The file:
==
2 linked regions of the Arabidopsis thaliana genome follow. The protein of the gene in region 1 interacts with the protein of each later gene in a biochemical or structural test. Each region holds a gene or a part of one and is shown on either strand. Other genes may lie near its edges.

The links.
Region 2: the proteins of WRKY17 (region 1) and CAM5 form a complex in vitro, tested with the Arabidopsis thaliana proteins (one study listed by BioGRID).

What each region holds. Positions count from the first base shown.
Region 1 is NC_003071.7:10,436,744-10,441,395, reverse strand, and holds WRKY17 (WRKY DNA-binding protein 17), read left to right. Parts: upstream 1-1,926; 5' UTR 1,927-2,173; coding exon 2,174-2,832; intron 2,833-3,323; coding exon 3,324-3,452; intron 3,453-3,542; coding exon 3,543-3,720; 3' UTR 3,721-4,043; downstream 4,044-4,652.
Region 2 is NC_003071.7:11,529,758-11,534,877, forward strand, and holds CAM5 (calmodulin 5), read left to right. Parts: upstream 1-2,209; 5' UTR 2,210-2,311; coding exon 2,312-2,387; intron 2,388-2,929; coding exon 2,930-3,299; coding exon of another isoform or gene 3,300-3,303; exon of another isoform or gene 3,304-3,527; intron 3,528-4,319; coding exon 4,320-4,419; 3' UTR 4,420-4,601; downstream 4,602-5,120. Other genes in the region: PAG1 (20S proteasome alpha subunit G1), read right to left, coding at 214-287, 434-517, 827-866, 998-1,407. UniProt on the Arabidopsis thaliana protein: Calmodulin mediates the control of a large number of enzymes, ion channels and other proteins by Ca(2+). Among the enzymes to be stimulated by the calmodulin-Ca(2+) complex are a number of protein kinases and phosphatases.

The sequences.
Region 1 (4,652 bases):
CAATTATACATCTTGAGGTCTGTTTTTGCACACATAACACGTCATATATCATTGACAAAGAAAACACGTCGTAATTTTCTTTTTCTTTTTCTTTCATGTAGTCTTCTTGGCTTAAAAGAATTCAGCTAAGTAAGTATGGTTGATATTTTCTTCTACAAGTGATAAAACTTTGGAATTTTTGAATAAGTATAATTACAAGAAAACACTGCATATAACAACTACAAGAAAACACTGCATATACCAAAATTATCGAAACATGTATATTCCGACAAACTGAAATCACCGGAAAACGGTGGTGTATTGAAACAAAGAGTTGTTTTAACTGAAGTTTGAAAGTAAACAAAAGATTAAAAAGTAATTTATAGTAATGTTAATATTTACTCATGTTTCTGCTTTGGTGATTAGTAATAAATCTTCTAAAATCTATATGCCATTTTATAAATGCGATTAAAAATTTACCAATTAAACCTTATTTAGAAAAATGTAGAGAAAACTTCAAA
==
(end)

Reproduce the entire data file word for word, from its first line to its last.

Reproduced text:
2 linked regions of the Arabidopsis thaliana genome follow. The protein of the gene in region 1 interacts with the protein of each later gene in a biochemical or structural test. Each region holds a gene or a part of one and is shown on either strand. Other genes may lie near its edges.

The links.
Region 2: the proteins of WRKY17 (region 1) and CAM5 form a complex in vitro, tested with the Arabidopsis thaliana proteins (one study listed by BioGRID).

What each region holds. Positions count from the first base shown.
Region 1 is NC_003071.7:10,436,744-10,441,395, reverse strand, and holds WRKY17 (WRKY DNA-binding protein 17), read left to right. Parts: upstream 1-1,926; 5' UTR 1,927-2,173; coding exon 2,174-2,832; intron 2,833-3,323; coding exon 3,324-3,452; intron 3,453-3,542; coding exon 3,543-3,720; 3' UTR 3,721-4,043; downstream 4,044-4,652.
Region 2 is NC_003071.7:11,529,758-11,534,877, forward strand, and holds CAM5 (calmodulin 5), read left to right. Parts: upstream 1-2,209; 5' UTR 2,210-2,311; coding exon 2,312-2,387; intron 2,388-2,929; coding exon 2,930-3,299; coding exon of another isoform or gene 3,300-3,303; exon of another isoform or gene 3,304-3,527; intron 3,528-4,319; coding exon 4,320-4,419; 3' UTR 4,420-4,601; downstream 4,602-5,120. Other genes in the region: PAG1 (20S proteasome alpha subunit G1), read right to left, coding at 214-287, 434-517, 827-866, 998-1,407. UniProt on the Arabidopsis thaliana protein: Calmodulin mediates the control of a large number of enzymes, ion channels and other proteins by Ca(2+). Among the enzymes to be stimulated by the calmodulin-Ca(2+) complex are a number of protein kinases and phosphatases.

The sequences.
Region 1 (4,652 bases):
CAATTATACATCTTGAGGTCTGTTTTTGCACACATAACACGTCATATATCATTGACAAAGAAAACACGTCGTAATTTTCTTTTTCTTTTTCTTTCATGTAGTCTTCTTGGCTTAAAAGAATTCAGCTAAGTAAGTATGGTTGATATTTTCTTCTACAAGTGATAAAACTTTGGAATTTTTGAATAAGTATAATTACAAGAAAACACTGCATATAACAACTACAAGAAAACACTGCATATACCAAAATTATCGAAACATGTATATTCCGACAAACTGAAATCACCGGAAAACGGTGGTGTATTGAAACAAAGAGTTGTTTTAACTGAAGTTTGAAAGTAAACAAAAGATTAAAAAGTAATTTATAGTAATGTTAATATTTACTCATGTTTCTGCTTTGGTGATTAGTAATAAATCTTCTAAAATCTATATGCCATTTTATAAATGCGATTAAAAATTTACCAATTAAACCTTATTTAGAAAAATGTAGAGAAAACTTCAAA